If you’re a regular reader, you may remember I was underwhelmed by the new iPad with a Retina display as its marquee feature when the device debuted back in March. I haven’t subsequently changed my opinion, so it should be no surprise that I’m finding myself less than enchanted by the rumored prospect of Apple’s next-generation MacBook Pros also being Retina-ized. However, I’m keeping an open mind, and will not likely find Retina-ization of the MacBook Pro nearly as objectionable as I have with the iPad as long as it doesn’t turn out to become a similar resource-sucking doubling of screen resolution and quadrupling of pixel count, which it arguably doesn’t need to.
How so? First, let me clarify, I’ve got nothing against ultra-high resolution displays per se. What I object to is their appetite for computing power and system resources that could otherwise support better performance of tasks done on the computer. For example, the New iPad—despite having a nearly 70 percent larger battery than the iPad 2 (11,666 mAH vs. 6,944 mAH) that takes commensurately longer to charge and twice the number of graphics processor cores—is no faster and in some contexts actually slower and has shorter battery runtime than the iPad 2, as well as being heavier, thicker and hotter-running. All of this is in support of what essentially amounts to eye-candy, or at best engineering overkill. Beyond the aesthetics of screen content rendering and the ability to display more stuff on-screen simultaneously, ultra high resolution display panels offer few practical or functional benefits. In the case of the new iPhone, there is also the unfortunate matter of apps optimized to support Retina display resolution being much bigger, clogging bandwidth and always-at-a-premium SSD storage capacity.
However, with the MacBooks, it need not be that radical a difference because, at least by some formulas for calculating what qualifies as “Retina” quality resolution, it won’t take a radical increase in resolution and pixel density to put them over the threshold.
Understand that “Retina” in this context is an Apple marketing term rather than a clearly defined technical standard, although it isn’t bereft of some objective meaning. TUAW’s Richard Haywood has sweated the pertinent math and come up with some provisional definitions, noting that one can take some typical viewing distances for different Apple devices, combine it with the screen size and resolution, and calculate how closely the screen comes to his definition of a Retina display. A Google spreadsheet posted here explains how he arrived at his calculated metrics and shows that Apple’s definition of Retina display aligns quite closely with his mathematic derivation, and that many current Mac displays are a lot closer to Retina display levels than might have been your impression. Consequently, Gaywood observes that that in order to achieve (or even handily exceed) his mathematical threshold for Retina display quality Apple would not need to anywhere nearly double resolutions on most of its displays, pointing out that Apple’s current 15-inch MacBook Pro with the optional high-resolution display is already 90 percent there, and that the 17-inch Pro already surpasses (101%) the minimum threshold for “Retina” resolution. Even the 13-inch MacBook Pro is in shouting distance (82%) of Retina quality, and the standard-res 15-inch MacBook Pro not radically short of it at 77 percent.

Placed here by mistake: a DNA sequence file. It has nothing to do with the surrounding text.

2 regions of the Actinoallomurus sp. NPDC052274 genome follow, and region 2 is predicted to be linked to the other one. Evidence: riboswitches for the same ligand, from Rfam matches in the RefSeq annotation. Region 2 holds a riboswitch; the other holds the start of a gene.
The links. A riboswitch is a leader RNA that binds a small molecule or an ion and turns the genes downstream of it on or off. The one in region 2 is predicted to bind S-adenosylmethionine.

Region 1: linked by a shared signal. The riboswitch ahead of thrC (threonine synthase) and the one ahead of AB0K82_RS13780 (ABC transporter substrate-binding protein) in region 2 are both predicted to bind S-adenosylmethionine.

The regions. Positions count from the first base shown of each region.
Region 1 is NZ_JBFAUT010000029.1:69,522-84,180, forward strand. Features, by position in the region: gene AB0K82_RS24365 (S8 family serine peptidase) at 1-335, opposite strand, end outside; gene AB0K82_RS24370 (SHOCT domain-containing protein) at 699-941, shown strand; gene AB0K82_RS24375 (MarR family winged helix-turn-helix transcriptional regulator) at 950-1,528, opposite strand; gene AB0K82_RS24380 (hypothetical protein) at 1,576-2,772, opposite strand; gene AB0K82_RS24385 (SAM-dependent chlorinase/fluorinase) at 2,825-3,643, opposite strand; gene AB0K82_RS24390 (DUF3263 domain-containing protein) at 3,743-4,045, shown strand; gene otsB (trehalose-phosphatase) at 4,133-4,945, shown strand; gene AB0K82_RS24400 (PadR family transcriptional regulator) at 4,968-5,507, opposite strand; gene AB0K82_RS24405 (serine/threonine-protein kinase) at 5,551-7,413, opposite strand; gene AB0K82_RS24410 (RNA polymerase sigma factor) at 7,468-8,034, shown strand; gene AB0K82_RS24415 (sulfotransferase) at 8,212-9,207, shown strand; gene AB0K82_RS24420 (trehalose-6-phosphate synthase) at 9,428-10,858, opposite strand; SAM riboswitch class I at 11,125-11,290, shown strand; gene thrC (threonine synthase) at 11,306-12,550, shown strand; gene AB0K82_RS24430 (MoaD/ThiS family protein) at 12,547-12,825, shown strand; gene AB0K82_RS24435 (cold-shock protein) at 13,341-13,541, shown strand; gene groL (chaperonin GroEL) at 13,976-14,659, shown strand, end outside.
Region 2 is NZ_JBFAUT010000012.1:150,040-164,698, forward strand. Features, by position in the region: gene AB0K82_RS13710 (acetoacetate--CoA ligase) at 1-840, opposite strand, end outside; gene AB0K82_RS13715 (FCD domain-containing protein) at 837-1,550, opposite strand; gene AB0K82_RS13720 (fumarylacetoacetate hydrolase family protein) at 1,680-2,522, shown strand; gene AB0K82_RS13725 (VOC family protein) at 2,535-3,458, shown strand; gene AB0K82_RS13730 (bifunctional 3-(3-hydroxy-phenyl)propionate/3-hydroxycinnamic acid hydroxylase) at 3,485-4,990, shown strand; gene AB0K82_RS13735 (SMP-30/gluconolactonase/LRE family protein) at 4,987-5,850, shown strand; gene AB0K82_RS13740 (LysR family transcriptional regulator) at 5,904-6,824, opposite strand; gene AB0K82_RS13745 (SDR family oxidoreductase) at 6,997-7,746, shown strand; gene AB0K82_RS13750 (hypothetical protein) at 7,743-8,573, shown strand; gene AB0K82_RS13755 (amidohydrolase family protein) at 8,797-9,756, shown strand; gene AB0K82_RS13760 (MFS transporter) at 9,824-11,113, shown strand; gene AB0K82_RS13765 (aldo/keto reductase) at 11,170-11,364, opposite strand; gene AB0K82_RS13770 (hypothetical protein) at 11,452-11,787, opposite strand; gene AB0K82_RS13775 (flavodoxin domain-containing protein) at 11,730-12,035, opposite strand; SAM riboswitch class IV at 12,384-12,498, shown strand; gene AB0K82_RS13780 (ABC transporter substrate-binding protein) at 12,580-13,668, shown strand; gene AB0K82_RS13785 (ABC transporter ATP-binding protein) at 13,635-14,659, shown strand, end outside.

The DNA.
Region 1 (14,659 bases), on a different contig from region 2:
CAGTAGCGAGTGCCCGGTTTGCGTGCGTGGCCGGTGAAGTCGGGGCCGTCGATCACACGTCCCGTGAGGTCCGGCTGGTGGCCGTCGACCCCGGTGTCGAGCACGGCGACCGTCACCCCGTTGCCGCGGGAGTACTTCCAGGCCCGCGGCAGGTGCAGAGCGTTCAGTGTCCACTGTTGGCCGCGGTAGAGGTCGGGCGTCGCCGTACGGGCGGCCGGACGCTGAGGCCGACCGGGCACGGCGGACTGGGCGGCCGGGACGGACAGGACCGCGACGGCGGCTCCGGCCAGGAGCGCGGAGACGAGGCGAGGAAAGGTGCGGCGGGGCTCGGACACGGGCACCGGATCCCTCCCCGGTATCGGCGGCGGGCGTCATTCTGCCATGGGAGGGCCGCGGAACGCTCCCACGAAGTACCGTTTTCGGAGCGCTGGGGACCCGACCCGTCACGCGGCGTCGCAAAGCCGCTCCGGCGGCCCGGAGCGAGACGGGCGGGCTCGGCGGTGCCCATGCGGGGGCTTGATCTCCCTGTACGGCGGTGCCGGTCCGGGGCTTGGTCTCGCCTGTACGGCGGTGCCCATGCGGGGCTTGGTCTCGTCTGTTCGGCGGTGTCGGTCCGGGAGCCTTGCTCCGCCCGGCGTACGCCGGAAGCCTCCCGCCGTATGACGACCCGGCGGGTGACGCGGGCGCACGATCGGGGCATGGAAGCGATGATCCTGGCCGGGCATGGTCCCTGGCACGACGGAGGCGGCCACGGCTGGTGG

Cult of Mac’s John Brownlee has pointed out that in order to qualify Apple laptop displays as Retina-grade across the board, the following screen resolutions would do the trick:
- 11.6″ MacBook Air – 1680 x 1050 – 109%
- 13.3″ MacBook Air – 1920 x 1200 – 110%
- 15.4″ MacBook Pro – 1920 x 1200 – 102%
For more context, the iPhone 4S display is only 105% of the calculated minimum Retina spec. So if we’re talking a maximum 20 to 25 percent increase in pixel count for MacBook Pro displays, that should be eminently doable without introducing serious battery charge life and processor power demand issues. I could semi-enthusiastically embrace that.
On the other hand, I’ll definitely be offside with the change should it turn out that MacBook Retina displays will have double the screen resolution (say 2,880 x 1800 pixels vs. the current 15-inch MacBook Pro’s 1,440 x 900-pixel display) with 4x the pixel count of the preceding models’ standard panels, as is the case with the new iPad, then demand on battery and computing resources would be substantial and impose a penalty on the new machines’ performance progress.
Radically high resolution displays in MacBooks would amount to regression, rather than progress. Of course, not everyone will agree, I suspect.